When your test suite takes longer to run than the actual application: 'Something's not right here...'

As our forum users’ experience in testing is different, test efficiency can be an awesome topic for you to support others or vice versa.

How have you optimized your testing strategy to improve efficiency without sacrificing quality? What challenges have you faced, and what tactics have you found most effective in balancing these priorities? Can you share any specific examples of tools, processes, or approaches that have helped you achieve this balance?

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Sorry, I don’t see how greater speed leads to greater efficiency.

The best ways to achieve efficiency gains:

  1. better educate test engineers (and programmers)
  2. reduce TCO–“total cost of ownership”. i.e. reduce infrastructure and number of pipeline “moving parts”
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Ahhaaa … ok.
So, when I started as a QA engineer, I was part of a theam counting 7 members, pairing with a team of other 7 members.
QA and devs mixture.

But how the project evolve … less money more responsabilities due to the project management
Ofcourse my (personal) target was devops stuff, since QA was boring but i was qa at the moment of hiring since that was the available position.

So after one year we had a team of 3 in QA, handling everyting of the above, mostly myself doing the pipelines shit and whatever else CI/CD related.

But for the same money as into my initial contract.
So I move to another company.

The solution?
Valuable members of your team shoul be properly motivated.


I am not a tester myself so I don’t think I am the right person to comment on topics such as these, but many of our members have expressed their own take on the concept of Testing Efficiency in our recent giveaway.

For example, @guy.mason’s take on Testing Efficiency is rather insightful…

@guy.mason Feel free to share more with us about how you have implemented your own take on Testing Efficiency within your testing projects and strategy… Or maybe just efficiency in other aspect of your worklife :sunglasses:

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Is that a problem of team management that mixtures the role of QA and devs? I am also studying a new role (my prof suggested me) to be Software Testing Engineer. Will that be more interesting?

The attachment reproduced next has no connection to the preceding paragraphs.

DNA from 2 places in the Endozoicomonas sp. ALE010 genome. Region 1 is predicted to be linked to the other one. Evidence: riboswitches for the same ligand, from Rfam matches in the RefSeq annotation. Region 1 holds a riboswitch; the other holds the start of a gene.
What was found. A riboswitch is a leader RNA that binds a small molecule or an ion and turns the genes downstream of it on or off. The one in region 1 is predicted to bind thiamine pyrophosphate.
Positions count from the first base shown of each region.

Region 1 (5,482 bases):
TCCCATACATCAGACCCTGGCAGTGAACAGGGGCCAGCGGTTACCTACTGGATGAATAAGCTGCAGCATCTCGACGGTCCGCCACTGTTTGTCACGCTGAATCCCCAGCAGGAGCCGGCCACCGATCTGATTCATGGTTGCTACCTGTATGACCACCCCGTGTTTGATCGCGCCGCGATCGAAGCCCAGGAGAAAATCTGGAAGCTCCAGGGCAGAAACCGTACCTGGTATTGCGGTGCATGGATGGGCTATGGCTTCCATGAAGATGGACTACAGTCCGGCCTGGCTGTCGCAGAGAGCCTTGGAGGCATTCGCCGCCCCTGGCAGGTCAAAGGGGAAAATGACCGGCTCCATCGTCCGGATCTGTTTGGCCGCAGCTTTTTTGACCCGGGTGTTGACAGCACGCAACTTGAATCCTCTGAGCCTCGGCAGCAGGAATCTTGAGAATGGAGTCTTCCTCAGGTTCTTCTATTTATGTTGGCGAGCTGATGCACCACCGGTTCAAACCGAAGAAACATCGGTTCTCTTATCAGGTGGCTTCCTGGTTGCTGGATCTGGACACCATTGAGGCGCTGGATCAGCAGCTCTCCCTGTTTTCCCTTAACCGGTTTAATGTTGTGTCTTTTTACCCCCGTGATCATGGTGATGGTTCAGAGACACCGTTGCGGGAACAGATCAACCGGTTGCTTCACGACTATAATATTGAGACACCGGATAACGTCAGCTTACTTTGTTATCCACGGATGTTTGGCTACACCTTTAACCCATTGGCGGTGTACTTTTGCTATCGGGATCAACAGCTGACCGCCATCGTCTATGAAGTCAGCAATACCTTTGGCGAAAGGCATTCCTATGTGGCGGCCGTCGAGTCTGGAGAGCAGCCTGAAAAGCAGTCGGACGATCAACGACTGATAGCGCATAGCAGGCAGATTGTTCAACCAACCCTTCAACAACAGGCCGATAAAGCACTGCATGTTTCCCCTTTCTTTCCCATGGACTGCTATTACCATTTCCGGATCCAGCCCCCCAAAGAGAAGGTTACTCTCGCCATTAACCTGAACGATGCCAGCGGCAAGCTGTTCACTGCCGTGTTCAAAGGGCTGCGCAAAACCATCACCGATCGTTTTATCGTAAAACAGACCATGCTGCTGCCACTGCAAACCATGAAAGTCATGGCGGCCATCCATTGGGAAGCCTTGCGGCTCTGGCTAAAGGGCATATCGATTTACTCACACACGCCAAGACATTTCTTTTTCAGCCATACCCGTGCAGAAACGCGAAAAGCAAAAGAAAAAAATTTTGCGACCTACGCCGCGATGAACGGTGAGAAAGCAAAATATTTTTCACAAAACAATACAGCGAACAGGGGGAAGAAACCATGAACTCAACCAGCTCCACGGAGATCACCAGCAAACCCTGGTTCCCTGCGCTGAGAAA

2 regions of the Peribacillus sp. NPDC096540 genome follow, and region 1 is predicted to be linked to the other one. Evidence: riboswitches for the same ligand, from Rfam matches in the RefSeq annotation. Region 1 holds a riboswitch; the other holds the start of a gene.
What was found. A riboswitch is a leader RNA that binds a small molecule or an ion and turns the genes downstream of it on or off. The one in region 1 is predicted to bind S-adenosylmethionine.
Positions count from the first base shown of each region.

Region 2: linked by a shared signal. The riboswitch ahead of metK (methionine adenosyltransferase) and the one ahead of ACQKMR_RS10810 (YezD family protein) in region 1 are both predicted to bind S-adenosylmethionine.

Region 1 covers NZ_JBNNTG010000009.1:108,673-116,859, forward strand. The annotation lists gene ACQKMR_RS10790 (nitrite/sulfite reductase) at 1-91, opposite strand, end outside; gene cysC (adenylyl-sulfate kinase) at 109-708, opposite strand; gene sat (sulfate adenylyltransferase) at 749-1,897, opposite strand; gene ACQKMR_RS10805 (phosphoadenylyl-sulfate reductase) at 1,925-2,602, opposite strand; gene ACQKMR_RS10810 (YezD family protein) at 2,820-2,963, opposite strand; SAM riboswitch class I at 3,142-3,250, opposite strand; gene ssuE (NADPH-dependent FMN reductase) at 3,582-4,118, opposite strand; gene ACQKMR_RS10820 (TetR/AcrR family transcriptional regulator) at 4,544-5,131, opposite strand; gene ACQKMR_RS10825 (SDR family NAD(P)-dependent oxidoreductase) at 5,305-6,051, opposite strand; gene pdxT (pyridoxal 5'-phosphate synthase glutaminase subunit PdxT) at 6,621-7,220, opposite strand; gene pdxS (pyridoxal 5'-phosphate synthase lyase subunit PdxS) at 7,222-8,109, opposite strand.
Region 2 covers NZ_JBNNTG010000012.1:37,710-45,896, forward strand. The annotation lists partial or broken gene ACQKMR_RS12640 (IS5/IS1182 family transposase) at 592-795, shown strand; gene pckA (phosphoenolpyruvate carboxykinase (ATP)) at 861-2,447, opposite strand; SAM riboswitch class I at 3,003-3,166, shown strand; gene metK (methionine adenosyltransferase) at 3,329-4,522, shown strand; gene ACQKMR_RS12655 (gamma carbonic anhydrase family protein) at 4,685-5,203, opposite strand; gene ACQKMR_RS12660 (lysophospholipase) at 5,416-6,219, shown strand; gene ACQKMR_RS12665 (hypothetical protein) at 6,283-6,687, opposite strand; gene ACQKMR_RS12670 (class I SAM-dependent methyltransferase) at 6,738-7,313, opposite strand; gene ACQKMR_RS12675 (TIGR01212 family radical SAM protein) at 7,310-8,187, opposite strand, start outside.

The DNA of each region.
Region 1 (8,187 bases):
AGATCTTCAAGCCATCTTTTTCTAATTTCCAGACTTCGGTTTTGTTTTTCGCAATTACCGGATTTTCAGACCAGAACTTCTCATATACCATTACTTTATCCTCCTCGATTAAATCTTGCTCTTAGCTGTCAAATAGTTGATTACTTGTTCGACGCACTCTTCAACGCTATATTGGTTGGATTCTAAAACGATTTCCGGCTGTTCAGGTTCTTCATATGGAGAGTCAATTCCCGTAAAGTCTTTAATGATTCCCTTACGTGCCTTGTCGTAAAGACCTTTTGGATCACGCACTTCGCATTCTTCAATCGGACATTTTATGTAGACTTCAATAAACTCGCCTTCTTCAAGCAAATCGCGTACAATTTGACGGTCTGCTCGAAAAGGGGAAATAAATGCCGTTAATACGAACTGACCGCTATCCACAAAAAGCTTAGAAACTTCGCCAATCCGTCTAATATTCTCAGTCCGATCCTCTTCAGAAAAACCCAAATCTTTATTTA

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Nope, that is fine.
To have close relationships between QA and dev team is highlly recomended.
(It also depends on the team size, in Agile, particularily scrum, having a team larger than 7 people can became hard to manage so if is the case better split it across two - three team leads, as needed). They still need to have close relationship so skilled team leads is a must, to act as a glue across teams.
Sitting togheter they can solve issues faster, than rising a ticket, wait for the feedback etc etc.
Since we were ~14 people at the begining, we splitt in two teams, one for backend (api, db’s etc) and one for ‘product’ (frontend), both mixed QA and devs.

The actual problem was from BA and above.
Mostly organizational and management issues (e.g lack of a Product Owner, cost reduction therefore team reduction but the workloads increase or at least is the same and so on)
This put additional pressure on both dev and QA teams.
Nobody can be efficient in such environment.
So … I just quit (some other devs and qa engineers too)
Few months later the project died … which was predictible.

The only good part in this story is, team reduction motivated me to implement automated tests (when i was hired we did only manual testing) without asking for approval and waiting for a certain framework to be agreed by managers. Katalon was one of the tools helping me to achieve this. And being familiar with AQA opened the door for me at the new company.

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90% of nothing valuable is still nothing, yet there is some misguided notion that 100% coverage is some marvellous ideal to achieve with, especially with automation coverage, forgetting actual hands-on testing.